The Life of an Unsung Heroine  

By: Rita Vega-Jackson

As a tribute to Paula for always giving unselfishly of herself in the service of others, the Latino Student Union at IUSB, along with the Latino community, embraced Paula and her ideals on october 9, 1998, with the award of Unsung Heroine.

On October 13, 2000 the Latino Student Union with the Office of Campus Diversity in IUSB, again acknowledged Paula with a Life-Time Achievement Award for having given up her life to serve humankind. The award credits Paula with the ability to love unconditionally. She has never sought acknowledgement or credit for her labors of love.

Paula Martinez-Gonzalez is a self-taught intelligent woman. Her leadership has been echoing in the walls of the Hispanic community in South Bend for over fifty years. Paula has been instrumental in raising funds for worthwhile causes. Much of the richness and beauty of the Latino Community in South Bend can be traced back directly to the work of Paula Gonzalez.

At age seventy four, she continues to live her dream of being a community servant, a major figure in the reorganization of her society. She started her story by saying:”We didn’t have much, but were happy”. Paula was born on April 2, 1927 in Bryan, Texas, to Francisco and Josefa Lopez Martinez. She remembers her mother saying:” I am not of United States. I lived in Texas when it was Tejas, Mexico. It is thus the pure and clean Mexican, Indian and Spanish blood that runs through my veins,” Paula shares her mother’s cultural belief. Many of her efforts have always been geared at stressing the importance upon Hispanics to take pride in their ethnic background. Paula remembers hearing stories of the Mexicans becoming strangers and second-class citizens in the land where they had lived for centuries shortly after their land was transfered to Anglos. It is for this reason that Paula has dedicated her life to improving the life of the Latino community since she migrated to South Bend, Indiana.

Paula had two years of public school in Bryan, Texas. When she was eight years old, her father decided to return to Mexico. Paula attended school there for three years .

At the age of eleven she was sent to Edinburg, Texas to tend for her three older brothers. She played the role of workingwoman, housekeeper and field laborer. Paula chuckles as she recalls crossing barriers required for employment as a chlid. This was the first time she was confronted with the need for a social security card. She was very clear with the reality that she had to do whatever it took to help her brothers support the family. So, she proceeded to obtain the card by lying about her age. Her employers certainly did not care that she was a child. She was a hard worker and nothing else mattered.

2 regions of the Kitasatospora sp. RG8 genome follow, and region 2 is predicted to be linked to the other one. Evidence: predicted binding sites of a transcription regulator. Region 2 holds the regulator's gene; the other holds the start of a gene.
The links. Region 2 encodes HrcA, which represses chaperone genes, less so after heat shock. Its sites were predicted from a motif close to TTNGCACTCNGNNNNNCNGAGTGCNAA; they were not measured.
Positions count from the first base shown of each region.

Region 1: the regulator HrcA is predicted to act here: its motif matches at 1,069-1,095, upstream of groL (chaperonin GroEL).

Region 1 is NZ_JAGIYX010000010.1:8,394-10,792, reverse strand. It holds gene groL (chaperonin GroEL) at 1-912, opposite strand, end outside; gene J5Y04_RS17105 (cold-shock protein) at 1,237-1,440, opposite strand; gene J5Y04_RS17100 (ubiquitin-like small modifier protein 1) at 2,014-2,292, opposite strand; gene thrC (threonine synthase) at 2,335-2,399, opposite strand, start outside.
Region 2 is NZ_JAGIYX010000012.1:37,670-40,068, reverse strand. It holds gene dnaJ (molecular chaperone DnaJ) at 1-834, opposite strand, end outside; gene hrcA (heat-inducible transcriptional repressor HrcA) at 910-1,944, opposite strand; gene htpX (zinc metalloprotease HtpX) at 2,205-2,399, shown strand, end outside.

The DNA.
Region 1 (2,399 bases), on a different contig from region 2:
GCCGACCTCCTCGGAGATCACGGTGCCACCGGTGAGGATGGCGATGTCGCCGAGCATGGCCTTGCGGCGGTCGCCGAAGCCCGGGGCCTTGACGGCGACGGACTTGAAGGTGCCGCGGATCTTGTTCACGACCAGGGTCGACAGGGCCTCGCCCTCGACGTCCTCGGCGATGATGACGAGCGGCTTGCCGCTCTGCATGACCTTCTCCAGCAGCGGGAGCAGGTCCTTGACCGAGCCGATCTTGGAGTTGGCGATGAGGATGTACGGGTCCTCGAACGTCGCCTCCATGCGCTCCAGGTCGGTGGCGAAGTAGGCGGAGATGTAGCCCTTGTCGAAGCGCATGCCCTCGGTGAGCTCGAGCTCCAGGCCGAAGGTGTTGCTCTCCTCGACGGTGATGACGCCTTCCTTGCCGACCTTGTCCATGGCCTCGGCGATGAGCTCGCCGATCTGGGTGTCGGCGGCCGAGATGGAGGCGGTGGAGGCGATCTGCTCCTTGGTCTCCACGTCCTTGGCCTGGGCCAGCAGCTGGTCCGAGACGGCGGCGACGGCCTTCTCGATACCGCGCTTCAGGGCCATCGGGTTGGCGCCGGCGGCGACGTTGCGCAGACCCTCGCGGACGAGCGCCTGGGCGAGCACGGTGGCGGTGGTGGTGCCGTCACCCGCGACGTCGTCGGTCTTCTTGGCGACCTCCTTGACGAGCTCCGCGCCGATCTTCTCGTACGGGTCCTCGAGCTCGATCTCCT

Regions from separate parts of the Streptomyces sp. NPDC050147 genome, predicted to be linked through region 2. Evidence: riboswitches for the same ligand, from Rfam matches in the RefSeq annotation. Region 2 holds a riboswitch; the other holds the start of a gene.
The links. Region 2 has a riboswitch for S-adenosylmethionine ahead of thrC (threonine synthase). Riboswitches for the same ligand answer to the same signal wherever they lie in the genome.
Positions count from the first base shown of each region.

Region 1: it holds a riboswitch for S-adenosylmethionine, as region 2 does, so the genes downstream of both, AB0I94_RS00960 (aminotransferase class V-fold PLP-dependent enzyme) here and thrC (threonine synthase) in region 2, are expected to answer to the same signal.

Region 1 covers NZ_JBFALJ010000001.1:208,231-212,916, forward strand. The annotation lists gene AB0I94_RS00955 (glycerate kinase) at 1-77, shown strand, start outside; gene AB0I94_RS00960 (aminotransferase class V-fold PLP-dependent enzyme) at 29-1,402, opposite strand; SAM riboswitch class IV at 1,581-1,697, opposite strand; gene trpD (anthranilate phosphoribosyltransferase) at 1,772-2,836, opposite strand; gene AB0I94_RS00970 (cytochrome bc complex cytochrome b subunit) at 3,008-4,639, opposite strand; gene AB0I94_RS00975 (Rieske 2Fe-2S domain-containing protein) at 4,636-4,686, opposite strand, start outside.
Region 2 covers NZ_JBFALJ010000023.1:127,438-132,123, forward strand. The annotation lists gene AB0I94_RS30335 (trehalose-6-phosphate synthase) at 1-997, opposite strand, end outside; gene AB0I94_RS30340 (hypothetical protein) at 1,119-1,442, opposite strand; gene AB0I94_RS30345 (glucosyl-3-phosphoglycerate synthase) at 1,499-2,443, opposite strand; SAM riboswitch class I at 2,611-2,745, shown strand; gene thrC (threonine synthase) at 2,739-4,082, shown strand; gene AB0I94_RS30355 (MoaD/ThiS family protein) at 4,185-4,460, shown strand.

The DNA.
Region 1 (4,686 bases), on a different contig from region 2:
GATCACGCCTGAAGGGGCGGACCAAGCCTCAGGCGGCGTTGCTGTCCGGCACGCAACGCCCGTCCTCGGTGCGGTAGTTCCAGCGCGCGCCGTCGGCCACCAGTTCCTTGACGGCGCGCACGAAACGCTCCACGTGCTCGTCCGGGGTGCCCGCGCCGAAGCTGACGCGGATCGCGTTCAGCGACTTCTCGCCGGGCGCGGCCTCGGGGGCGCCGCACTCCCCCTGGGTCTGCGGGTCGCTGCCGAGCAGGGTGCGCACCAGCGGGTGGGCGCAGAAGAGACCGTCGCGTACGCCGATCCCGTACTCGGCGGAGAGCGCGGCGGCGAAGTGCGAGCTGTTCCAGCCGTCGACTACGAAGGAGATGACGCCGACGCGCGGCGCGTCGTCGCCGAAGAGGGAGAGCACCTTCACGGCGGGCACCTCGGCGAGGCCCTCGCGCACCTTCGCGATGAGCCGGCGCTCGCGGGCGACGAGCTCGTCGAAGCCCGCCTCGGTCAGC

She recalls harvesting green tomatoes early in the morning and coming home tired from the labor fields and she could bathe and immediately start cooking while her brothers bathed. After the evening meals she and her brothers would then rush for second jobs at local packing sheds.

Paula recalls the long days that she and her brothers spent working from early morning to late evening harvesting the mint fields in South Bend. After the season was over, Paula obtained emplyoment at White Swan Laundromat.

In the year 1950 Paula met her crew leader’s brother. This young man stole her heart, his name being Rafael Gonzalez. In 1953 Rafael and Paula were married and in 1954 Maria Elena their first child was born. By juggling home life with public life, she has made volunteer work a full-time job. All her volunteer hours have been committed to organizations that meet a certain need to improve the quality of life in the community.

She first realized the need for the English language when she and Rafael purchased their first home in South Bend, she felt burdened by the fact that she was unable to read forms requiring her signature. Another burden that Paula faced was the need to spread Christianity in South Bend in a language that people could understand. So, in 1968, Paula and four of her friends came together to form a plan to initiate Spanish worships for the Hispanic community. The went to Notre Dame to request permission to create ther “Sociedad Guadalupana” organization.

The founding of San Esteban Parish is traced to the hard work od Paula Gonzalez and four of her friends. The first Spanish Mass in San Esteban Parish was held on April 21, 1968. The mission of “Las Guadalupanas” is to celebrate events such as graduations, baptismals, and confirmations with Hispanic cultural themes. Paula’s perseverance with her work of enabling Hispanics to come together for cultural events is one of her strongest contributions to the community.

Paula stands as a radiant, exceptional figure. She shines wherever she goes. She was the founder of League of United Latin American Citizens (LULAC) Council 5001 in South Bend in 1966. LULAC’s primary objective has always been to look for and create opportunities of study for high school graduates. Her friend and co-member of LULAC, Elliud Villanueva, comments, “Much of the monies raised by the LULAC chapter in South Bend can be traced directly to Paula’s efforts.

At seventy-four years of age, she continues to fight for minorities because she feels they are often excluded. Through the course of my visits with Paula, I discovered that she is curently and actively involved in twenty-five committees in the community and was instrumental in the founding of many organizations.

Her friend, Joe Vega comments about Paula’s ability to see in the future. Joe grins as he says, “ I have watched her fight for just causes for over forty years. My friend Paula has indeed earned a space in heaven”. Joe coments, “ I admire Paula’s perseverance and psychic energy to keep going even when faced by adversities.” And believe me, he says, “she has faced many.”